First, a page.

When we started, we really didn’t know how this was going to pan out with the stores and how they’d perceive us. But it turns out that if you treat the consumer well, it appears that they come back and shop more and spend more.
Here’s what Nordstrom had to say about treating well consumers:
“Nordstrom (JWN) even sees price-matching as a necessity and not simply a strategic priority, the company’s co-president and director Erik Nordstrom said on that company’s earnings call.
“We do not look to price matching or price promotion in any way as being a big strategic lever and a way of driving our top line. We look at price matching as a customer respect and a customer trust issue: that when a customer comes to us, they know that they’re being treated fairly,” he said. “And we think the clearest way of doing that and what customers expect is not to pay more for a specific item when they’re shopping with us.””
So, a couple of observations we saw:
If you, the consumer, get a price protection claim on something that you’ve bought, you are much less likely to return it. And we know that it’s a huge hassle for companies - Nordstrom, for example, had a 30% return rate in 2014. If you tell them that Paribus can reduce your return rate from 30% to 10%, they’ll say “we’ll take that!”. Right now, if you look at the 44 Paribus users that bought one of their products, the return rate is below 3%. We can absolutely make a point that price protection reduces returns.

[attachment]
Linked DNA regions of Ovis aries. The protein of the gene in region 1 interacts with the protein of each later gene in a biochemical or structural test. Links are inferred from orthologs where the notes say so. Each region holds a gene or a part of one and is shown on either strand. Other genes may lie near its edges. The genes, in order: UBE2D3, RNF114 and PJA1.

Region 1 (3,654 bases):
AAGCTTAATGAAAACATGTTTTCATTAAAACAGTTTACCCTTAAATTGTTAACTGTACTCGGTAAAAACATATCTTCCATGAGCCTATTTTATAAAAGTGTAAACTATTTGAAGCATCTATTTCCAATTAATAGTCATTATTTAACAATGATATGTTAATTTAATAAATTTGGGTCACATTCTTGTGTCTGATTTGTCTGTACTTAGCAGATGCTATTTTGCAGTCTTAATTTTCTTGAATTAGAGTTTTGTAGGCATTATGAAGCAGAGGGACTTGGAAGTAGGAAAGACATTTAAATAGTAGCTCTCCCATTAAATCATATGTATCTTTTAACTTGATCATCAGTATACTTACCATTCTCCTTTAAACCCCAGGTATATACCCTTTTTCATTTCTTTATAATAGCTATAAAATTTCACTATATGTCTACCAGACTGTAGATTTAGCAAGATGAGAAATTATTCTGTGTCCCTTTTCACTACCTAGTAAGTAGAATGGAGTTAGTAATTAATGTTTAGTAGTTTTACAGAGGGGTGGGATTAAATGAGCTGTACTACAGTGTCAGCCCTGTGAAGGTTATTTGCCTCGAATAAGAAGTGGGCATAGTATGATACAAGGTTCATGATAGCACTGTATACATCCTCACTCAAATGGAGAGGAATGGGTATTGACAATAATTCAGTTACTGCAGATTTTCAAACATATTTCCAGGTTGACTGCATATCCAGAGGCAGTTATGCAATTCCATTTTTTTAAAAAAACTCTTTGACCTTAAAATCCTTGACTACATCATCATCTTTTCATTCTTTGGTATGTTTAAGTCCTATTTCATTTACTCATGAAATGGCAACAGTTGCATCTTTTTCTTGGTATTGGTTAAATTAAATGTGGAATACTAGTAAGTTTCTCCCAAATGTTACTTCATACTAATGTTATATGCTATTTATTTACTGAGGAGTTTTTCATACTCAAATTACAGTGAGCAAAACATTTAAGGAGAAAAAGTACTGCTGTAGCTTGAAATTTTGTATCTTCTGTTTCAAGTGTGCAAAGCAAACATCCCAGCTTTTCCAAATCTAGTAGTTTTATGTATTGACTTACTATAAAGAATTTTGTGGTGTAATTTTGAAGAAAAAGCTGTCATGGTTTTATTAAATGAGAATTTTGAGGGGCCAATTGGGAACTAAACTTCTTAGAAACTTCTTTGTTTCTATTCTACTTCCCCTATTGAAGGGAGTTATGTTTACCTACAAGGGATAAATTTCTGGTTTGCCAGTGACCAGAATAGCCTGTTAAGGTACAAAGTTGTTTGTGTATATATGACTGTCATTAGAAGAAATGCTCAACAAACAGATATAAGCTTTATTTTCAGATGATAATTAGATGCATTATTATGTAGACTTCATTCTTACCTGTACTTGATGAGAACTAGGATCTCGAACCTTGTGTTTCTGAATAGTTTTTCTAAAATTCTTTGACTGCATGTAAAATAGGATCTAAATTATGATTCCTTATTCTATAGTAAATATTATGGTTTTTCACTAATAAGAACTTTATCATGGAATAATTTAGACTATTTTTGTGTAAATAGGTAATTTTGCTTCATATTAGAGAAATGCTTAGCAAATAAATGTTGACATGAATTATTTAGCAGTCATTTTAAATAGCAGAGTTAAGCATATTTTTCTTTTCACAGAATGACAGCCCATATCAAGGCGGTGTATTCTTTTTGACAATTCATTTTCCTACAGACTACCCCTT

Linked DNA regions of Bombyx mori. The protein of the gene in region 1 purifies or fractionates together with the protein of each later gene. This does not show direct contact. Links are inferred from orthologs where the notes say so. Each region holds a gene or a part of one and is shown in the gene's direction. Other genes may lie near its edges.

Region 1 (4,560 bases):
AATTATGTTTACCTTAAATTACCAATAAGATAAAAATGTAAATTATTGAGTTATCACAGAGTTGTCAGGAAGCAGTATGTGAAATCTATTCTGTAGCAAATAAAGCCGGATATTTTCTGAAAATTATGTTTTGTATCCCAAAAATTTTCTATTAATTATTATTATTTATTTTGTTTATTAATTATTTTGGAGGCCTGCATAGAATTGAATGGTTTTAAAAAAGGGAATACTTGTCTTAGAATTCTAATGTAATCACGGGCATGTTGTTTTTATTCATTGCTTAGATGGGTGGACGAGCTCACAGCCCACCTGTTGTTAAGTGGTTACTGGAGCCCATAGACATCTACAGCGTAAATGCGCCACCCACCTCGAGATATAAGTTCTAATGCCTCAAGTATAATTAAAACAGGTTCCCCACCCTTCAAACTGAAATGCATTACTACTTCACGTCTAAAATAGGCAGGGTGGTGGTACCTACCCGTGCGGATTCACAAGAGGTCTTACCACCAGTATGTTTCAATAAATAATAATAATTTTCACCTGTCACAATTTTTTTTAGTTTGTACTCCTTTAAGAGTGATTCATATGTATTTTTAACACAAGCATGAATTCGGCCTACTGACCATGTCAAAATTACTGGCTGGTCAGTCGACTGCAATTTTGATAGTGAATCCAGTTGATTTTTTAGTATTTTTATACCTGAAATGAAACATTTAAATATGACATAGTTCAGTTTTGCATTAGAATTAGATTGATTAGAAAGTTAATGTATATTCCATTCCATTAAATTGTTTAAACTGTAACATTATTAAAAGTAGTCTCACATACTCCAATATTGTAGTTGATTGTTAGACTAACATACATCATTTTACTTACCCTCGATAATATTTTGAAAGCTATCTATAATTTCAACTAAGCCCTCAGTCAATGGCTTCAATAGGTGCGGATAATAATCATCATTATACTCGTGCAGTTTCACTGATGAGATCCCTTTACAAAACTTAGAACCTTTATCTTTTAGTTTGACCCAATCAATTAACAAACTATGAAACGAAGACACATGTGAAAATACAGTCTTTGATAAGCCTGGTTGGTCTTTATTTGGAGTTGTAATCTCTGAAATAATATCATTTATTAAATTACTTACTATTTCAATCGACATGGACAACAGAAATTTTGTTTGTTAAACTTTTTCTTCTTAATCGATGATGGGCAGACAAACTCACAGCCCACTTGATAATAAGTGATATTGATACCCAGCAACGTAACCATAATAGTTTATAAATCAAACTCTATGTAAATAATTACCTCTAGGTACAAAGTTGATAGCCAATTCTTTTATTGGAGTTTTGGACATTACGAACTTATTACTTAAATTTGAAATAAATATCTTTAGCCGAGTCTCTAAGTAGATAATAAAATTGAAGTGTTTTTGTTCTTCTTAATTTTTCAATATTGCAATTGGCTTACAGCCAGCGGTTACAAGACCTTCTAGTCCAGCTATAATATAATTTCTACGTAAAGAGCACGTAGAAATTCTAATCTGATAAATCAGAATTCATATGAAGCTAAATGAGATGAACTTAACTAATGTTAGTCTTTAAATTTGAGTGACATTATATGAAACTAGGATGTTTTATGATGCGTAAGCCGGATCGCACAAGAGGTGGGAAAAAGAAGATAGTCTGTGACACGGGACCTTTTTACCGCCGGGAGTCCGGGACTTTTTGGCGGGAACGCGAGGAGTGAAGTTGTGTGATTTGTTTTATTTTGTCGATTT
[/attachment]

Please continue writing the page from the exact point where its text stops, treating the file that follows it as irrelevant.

Something else that we realised is that for a person, or for a cohort of users, that saved or got a price protection plan from a specific store, there was a 200% increase in spending with that particular retailer. So the consumers are much more likely to go back there because they know they are going to be treated well, they felt that they didn’t overspend, they felt that the store wasn’t there just to rip them off - it makes them feel comfortable that the stores themselves are upholding their end of the bargain; they price their goods fairly and, as a buyer you are naturally appreciative of companies that honor these things.
In terms of concrete savings, we’ve saved consumers over $1m over the last 12 months.
We saw that, as well as the 200% increase in spending, for a store that honoured their price protection through Paribus we saw the same increase in NPS (Net Promoter Score - essentially how likely the buyer is to refer or recommend the specific store based on the service they offer) and a 300% increase in the frequency within which they were shopping. We carried out this research using an extremely random sample of our users - so we’re confident that those results are reflective of where we are at the moment.
What’s next for Paribus? Where do you see yourselves heading?